Wyoming governor signs abortion pill ban into law

This is the first state to specifically outlaw the pill, which cannot be prescribed, dispensed, distributed or sold.

Wyoming Republican Governor Mark Gordon signed a new law banning the abortion pill. The law is the first specific one in the U.S. to make it "unlawful to prescribe, dispense, distribute, sell or use any drug for the purpose of procuring or performing an abortion" in the state. The new legislation establishes penalties of up to six months imprisonment and fines of $9,000. Women who take abortion pills are exempt from criminal liability.

Wyoming Chemical abortions prohibited Act by Israel Duro on Scribd

The law focuses on those who distribute the abortion pill and does not criminalize women who take it. It allows women to take medications necessary to treat a miscarriage, and the prescription of abortifacient medications in case the mother's health is endangered. The text specifies that it must be an "imminent peril" to the mother's health. The risk must be "physical" and does not include "any psychological or emotional condition."

Abortion law update

In addition, Gordon stated that he allowed another anti-abortion bill to become law without his signature. This second initiative updates an earlier law that is blocked in the courts. The new text will ban the procedure in all cases except in cases of rape, incest, a lethal fetal anomaly that prevents the survival of the fetus and to protect the life of the mother.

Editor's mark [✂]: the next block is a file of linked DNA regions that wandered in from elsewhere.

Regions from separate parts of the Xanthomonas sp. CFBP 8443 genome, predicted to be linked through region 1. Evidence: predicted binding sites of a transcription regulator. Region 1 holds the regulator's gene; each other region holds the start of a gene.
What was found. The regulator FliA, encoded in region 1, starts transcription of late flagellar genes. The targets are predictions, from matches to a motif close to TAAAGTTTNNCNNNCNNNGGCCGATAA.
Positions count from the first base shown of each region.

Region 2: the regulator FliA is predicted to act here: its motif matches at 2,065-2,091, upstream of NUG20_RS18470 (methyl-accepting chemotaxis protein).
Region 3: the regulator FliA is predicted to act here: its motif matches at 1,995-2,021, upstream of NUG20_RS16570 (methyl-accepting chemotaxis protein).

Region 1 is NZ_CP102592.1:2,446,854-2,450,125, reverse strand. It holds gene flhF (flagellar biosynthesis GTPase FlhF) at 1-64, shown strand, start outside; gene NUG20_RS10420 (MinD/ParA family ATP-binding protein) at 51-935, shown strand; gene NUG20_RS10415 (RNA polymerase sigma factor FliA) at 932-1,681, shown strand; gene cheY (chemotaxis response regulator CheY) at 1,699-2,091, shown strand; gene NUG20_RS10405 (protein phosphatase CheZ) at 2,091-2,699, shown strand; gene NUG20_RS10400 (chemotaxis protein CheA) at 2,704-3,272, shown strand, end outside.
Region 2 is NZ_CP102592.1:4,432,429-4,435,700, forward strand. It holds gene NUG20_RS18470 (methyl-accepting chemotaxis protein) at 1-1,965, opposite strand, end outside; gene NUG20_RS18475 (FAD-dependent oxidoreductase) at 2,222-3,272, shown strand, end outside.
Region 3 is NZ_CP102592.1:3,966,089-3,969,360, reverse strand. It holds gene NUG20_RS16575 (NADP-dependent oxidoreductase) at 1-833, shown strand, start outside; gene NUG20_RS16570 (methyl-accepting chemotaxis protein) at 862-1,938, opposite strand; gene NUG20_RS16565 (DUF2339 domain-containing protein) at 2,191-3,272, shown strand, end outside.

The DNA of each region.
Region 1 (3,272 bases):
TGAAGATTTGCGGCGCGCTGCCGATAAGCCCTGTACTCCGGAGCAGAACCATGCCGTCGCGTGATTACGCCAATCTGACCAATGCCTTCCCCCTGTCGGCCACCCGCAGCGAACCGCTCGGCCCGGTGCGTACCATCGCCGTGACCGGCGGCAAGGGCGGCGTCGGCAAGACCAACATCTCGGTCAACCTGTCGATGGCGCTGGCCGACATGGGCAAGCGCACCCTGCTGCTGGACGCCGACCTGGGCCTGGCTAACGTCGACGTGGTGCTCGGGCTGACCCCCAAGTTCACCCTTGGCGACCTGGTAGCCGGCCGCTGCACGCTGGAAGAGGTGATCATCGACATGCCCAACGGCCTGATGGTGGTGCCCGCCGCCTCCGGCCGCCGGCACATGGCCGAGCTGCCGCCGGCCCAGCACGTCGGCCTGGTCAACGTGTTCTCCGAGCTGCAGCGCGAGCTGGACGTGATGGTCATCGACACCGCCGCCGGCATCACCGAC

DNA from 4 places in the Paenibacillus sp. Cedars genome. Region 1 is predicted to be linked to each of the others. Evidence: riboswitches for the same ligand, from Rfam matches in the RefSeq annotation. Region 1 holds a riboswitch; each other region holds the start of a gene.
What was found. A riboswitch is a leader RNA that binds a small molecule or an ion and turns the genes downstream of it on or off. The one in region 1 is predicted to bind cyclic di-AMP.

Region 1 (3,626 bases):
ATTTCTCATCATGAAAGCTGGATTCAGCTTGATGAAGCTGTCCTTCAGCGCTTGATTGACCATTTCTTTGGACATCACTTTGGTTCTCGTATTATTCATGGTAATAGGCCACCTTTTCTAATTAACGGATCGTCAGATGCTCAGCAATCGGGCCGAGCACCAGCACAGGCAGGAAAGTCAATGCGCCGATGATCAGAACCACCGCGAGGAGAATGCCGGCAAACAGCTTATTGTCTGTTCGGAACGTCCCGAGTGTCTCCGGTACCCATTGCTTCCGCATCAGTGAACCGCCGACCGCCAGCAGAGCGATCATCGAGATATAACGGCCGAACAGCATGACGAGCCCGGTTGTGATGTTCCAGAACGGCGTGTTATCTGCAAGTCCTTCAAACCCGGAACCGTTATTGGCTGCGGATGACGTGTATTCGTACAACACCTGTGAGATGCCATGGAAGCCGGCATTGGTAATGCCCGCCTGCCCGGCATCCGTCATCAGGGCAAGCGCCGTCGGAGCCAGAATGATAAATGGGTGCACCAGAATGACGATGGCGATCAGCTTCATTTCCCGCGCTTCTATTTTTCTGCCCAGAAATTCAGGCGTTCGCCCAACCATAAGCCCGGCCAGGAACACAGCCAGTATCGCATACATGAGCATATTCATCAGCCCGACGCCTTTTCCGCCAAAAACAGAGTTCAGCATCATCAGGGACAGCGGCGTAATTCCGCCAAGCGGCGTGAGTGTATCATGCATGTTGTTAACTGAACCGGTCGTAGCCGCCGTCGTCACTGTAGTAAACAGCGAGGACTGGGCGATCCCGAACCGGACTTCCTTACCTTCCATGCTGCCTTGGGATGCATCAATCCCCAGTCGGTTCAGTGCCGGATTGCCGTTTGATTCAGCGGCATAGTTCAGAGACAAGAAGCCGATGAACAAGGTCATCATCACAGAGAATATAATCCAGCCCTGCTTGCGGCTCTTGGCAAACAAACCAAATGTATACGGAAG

This law, which also prohibits the distribution or sale of anti-abortion pills, proposes penalties of up to $20,000, five years imprisonment, or both. Gordon acknowledged that discrepancies in the penalty clauses of the two bills could be problematic. "I have to assume that the legislature understood that these inconsistencies could create confusion regarding restrictions on abortion," since both bills were passed by state lawmakers, he said.

Gordon calls for a referendum on abortion

According to the governor, lawmakers have been continually making "little tweaks" to the state abortion law each year, delaying a final court decision on the constitutionality of abortion in Wyoming. For this reason, he expressed his intention to hold a referendum on the matter. "If the legislature wants to expressly address how the Wyoming Constitution treats abortion and defines healthcare, then those issues should be vetted through the amendment process laid out in Article 20 of the Wyoming Constitution and voted on directly by the people," he said.